Lookout Mountain, Chattanooga

Friday, March 30, 2012

Keep your fingers crossed!

The odds are pretty darn high that I’ll lose the $540 Mega Million lottery; in fact, the odds are 1:175,000,000. But the way I figure it is if I don’t buy a ticket, those odds go up dramatically.

But here in Alabama, we’re all losers every single time we vote down a lottery. Nearby states recognize that funds generated from lotteries meet a need that isn’t being met elsewhere. Georgia gets 30 cents on the dollar to benefit the HOPE scholarship and preschool programs; while the number seems low, it adds up. Tennessee claims more than $2.2 billion has been raised for education since its start-up in 2004. What does Alabama claim? Moral rectitude. Self-righteousness has never yet paid the bills.

Opponents of a lottery claim that the money generated from lotteries is a poor man’s tax. Living in Alabama, I’ll tell you what’s a poor man’s tax—sales tax, rather than property, that funds education—a sales tax including a tax on groceries. What a ridiculously ineffective way to run the business of education. What a shameful way.

But, getting back to the business at hand—that of winning a lottery—I hear that my chances of being attacked by a shark or hit by lightning are better . . . but I’d really prefer to win the lottery.

After all, I’m willing to bear the burden of a pot of gold.


Monday, March 26, 2012

To get our health back on track, maybe we all just need a good scare from the doc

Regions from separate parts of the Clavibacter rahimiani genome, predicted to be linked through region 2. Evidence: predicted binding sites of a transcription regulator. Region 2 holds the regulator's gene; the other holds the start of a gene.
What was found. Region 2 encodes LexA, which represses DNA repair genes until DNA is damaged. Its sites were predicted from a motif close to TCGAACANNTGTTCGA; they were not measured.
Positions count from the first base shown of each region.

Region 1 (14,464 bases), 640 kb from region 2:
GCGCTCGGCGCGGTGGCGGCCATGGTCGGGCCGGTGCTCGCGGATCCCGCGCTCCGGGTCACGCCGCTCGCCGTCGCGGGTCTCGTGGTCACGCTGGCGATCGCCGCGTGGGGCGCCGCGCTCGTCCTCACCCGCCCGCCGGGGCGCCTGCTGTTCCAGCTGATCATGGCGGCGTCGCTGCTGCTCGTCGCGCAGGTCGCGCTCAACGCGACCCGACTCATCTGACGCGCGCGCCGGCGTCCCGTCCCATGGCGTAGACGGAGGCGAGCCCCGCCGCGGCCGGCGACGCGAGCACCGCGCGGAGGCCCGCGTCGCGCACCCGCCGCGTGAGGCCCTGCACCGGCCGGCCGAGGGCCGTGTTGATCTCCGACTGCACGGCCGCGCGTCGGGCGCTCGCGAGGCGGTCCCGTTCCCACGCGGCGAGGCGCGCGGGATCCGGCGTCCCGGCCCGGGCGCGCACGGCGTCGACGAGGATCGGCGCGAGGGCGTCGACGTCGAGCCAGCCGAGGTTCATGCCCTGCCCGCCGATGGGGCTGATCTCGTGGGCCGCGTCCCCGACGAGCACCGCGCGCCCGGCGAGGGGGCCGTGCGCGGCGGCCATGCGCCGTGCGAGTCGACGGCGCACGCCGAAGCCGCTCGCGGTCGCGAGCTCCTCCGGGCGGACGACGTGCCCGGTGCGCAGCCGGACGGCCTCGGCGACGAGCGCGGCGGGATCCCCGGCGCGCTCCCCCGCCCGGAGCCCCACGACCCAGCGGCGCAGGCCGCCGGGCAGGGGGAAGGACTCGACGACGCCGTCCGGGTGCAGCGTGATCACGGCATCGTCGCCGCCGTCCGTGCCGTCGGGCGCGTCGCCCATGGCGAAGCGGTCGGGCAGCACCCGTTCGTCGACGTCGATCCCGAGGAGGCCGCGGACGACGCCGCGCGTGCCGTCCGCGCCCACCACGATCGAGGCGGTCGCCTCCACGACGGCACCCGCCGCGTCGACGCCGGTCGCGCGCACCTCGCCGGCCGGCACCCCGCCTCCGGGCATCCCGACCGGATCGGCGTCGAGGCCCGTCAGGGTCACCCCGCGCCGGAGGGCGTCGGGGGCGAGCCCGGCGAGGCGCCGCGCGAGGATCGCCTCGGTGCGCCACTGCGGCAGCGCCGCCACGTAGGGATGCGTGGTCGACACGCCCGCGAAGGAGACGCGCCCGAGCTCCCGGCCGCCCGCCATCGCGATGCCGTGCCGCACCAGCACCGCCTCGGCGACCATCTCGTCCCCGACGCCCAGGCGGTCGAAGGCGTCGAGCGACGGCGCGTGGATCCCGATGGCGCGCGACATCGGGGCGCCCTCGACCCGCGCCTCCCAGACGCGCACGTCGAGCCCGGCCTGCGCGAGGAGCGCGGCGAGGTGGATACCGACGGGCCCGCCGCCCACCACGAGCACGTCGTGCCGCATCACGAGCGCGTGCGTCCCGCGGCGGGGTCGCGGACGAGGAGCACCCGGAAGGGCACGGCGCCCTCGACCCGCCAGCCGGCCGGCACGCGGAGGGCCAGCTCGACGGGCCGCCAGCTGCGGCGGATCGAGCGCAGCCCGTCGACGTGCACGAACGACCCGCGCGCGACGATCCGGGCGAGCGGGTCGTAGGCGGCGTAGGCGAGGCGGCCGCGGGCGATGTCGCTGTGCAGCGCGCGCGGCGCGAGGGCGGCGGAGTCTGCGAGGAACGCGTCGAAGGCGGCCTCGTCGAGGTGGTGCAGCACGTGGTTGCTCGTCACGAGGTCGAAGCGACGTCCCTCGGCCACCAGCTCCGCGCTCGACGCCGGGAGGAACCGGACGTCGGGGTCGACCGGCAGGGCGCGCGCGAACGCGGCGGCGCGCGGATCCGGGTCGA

Duke was a lion, a most able king.
He would have been happy except for one thing.
Like a lion should, he looked so strong.
But when he spoke, his voice came out wrong!
All within sight expected to hear
A really loud roar—but, goodness!  Oh, dear!
He meowed instead!  What a shock!  What a bore!
A puny meow!  Not a terrible roar!
Duke went to Alice, his neighbor and friend,
Hoping that she had advice she could lend. 
He knocked on her door and asked, "What should I do?
I sound like a kitty.  I might as well moo.
Meowing is fine if you're just itty-bitty,
But big as I am, sounding small is a pity."
“You need a nap,” she said with a frown.
“Put on a nightcap, and take off your crown.”
“But I cannot do that—I can’t up and quit!
My subjects would notice; they might throw a fit!”
"Well, do what you must," said the friend with a shrug.
"But meowing like that just won't work, you big lug.
A king should not yip.  A king should not moo.
And meowing is something a king should not do!"
"I know.  Oh, I know!  Oh, I have to make noise!
I want to scare girls!  I need to scare boys!"